“Ekwefi believed deep inside her that Ezinma had come to stay.” (Achebe 80). Ezinma was a blessing to both Ekwefi and to Okonkwo. She was expected to live for very long but she did and grew up to be a beautiful young woman. Ezinma was a blessing to them both. She had some aspect of her father but the kind heart and strength of her mother. As the book goes on, we see that Ezinma usually has a strong sense of confidence that many other girls don 't have. We also see in the book that Okonkwo wishes that Ezinma was a man.
In the Ibo hierarchal society, women are the subject of unequal treatment and patronization. They are considered weak and are not given any power. As the novel, Things Fall Apart unravels, the author, Chinua Achebe reveals the distinct attributes of femininity. Feminine traits are also viewed with disdain in Umuofian society, especially by the protagonist of the novel, Okonkwo. His past experiences shape his disposition and give rise to his stereotypical mentality; however, several events contradict the prevalent perspective of women, leading to Okonkwo facing conflicts within himself.
Is masculinity so important that you destroy a piece of you to keep an image? In Igbo culture the answer is yes, masculinity trumps all moral things; if you don’t kill if you don’t disrespect, if you show emotions, you are considered an agbala--a woman, or a man with no title. If you are a member of Igbo you are in a culture that is run by men, a patriarchy. The men fight, are served, make children, and marry women.
In Igbo culture it is acceptable to beat women and look down upon them? Women are below men in this culture and in the eyes of the Europeans that is wrong. In Things Fall Apart sexism is shown in many ways such as the abuse of women, social expectations and the power of males. But the Igbo culture views that as normal while the rest of the world despises the cultures way of treating women. Although Chinua Achebe’s novel Things Fall Apart shows traces of gender equality among the Igbo, the European audience views the culture as sexist.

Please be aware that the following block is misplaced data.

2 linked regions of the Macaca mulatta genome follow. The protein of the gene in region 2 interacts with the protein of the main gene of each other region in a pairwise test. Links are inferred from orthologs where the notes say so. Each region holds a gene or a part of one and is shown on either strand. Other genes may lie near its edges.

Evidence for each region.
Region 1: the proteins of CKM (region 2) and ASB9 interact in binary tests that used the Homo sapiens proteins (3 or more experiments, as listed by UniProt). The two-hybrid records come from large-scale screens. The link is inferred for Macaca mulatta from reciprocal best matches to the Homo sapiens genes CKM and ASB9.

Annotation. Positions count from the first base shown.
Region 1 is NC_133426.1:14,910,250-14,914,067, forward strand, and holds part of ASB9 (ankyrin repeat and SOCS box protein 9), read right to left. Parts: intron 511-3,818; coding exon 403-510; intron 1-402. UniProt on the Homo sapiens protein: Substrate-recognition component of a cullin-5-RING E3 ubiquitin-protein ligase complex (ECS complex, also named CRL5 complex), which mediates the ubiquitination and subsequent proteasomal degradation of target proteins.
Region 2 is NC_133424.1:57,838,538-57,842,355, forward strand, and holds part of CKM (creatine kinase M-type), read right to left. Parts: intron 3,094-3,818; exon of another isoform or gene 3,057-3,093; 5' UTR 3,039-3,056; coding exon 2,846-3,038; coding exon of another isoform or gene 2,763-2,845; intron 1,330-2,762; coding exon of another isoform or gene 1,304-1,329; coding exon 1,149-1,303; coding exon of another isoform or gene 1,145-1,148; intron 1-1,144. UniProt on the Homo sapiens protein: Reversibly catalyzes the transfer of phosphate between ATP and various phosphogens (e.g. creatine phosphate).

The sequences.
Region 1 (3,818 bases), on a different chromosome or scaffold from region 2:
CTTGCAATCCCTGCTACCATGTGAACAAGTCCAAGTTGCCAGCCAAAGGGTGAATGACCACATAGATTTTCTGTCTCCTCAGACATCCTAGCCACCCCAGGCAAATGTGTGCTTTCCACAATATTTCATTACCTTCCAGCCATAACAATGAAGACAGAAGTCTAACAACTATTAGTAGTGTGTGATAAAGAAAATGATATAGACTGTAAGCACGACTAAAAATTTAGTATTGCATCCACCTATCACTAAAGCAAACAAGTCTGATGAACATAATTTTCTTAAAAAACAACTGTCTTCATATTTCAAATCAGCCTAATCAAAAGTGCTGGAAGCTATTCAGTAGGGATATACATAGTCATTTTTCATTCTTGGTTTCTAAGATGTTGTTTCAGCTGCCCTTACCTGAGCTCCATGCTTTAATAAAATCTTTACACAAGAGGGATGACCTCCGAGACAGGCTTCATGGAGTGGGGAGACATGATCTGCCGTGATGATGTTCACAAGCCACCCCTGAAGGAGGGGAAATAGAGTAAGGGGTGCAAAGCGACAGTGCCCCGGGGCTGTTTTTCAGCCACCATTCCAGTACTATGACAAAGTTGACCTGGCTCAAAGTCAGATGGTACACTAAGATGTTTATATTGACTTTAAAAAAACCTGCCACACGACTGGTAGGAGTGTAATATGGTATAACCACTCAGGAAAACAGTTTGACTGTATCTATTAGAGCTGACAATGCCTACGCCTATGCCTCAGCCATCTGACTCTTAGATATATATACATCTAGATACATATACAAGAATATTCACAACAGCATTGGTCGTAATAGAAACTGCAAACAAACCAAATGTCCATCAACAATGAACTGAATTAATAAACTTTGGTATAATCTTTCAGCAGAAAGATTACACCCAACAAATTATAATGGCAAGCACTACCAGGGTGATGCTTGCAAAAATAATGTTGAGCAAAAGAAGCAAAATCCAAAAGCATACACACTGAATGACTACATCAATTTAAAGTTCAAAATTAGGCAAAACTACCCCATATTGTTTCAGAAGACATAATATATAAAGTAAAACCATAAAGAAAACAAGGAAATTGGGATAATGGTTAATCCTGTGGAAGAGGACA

Chinua Achebe’s Things Fall Apart is a book based up on pre-colonial Nigeria back in the 1890s and it focuses on on traditional society’s and colonialism. The author presents the book Things Fall Apart through the eyes of the main character Okonkwo who was a respected elder in the village. Women in the book were all housewives and they were shown as weak, and as second class citizens of the Umuofian society. The roles of women in the Umuofia society is presented through several events that happened in in the village of Umuofia. Throughout this essay I will be explaining the gender roles, comparing them and how they affect the Umuofian society.
Everyone as a human being has experienced some form of change in our life, big or small, and it has a lasting effect on who they are and how they act. In Chinua Achebe’s ‘Things Fall Apart’, change is a forward facing theme of the whole story, we see change in all forms occur throughout the book; the arrival of the white men and their changing of the igbo culture, the tearing apart of Okonkwo’s family by religion and traditions, and the change that occurs within Okonkwo himself when he realizes he cannot prevent change from happening in the community and culture he loved. Change is destructive in ‘Things Fall Apart’, especially to such a magnitude as we see in the story, it is destructive to communities, to families, and especially to individuals.
The distinct separation of power between men and women is repeatedly seen in Things Fall Apart, a fictional book by Chinua Achebe. Through this separation, it is seen that in a male-dominated society, men dislike matriarchal power in women and cause an imbalance in power; but women are just as needed as men in families and societies. Notably, it is clear, that the men in Umuofia view daughters as inferior; women are viewed as properties and they aren’t as well-praised as much as the first-born males. Additionally, women are viewed as mild and weak. In many cases, Okonkwo even uses the words “woman” or “womanly” to insult a man for being weak or of a lesser social rank. Yet Achebe include many strong, respected, and powerful female characters
“Black men struggle with masculinity so much. The idea that we must always be strong really presses us all down - it keeps us from growing” (“Donald Glover Quotes), says Donald Glover, a famous African-American actor. This is shown during the book, “Things Fall Apart”, by Chinua Achebe. Okonkwo, the main character, hates his father who acts very feminine according to their tribe’s definition and is not successful at all, but still lives life to the fullest. Okonkwo’s actions are based on his fear of becoming like his father so he rejects all characteristics that his father had (feminine qualities). According to Okonkwo’s tribe, the Igbo, masculinity is being strong, aggressive, and nourishing. Femininity is being weak, loving, compassionate, and devotional. Achebe highlights the definitions of masculinity and femininity to show that Okonkwo’s hypermasculinity causes his downfall.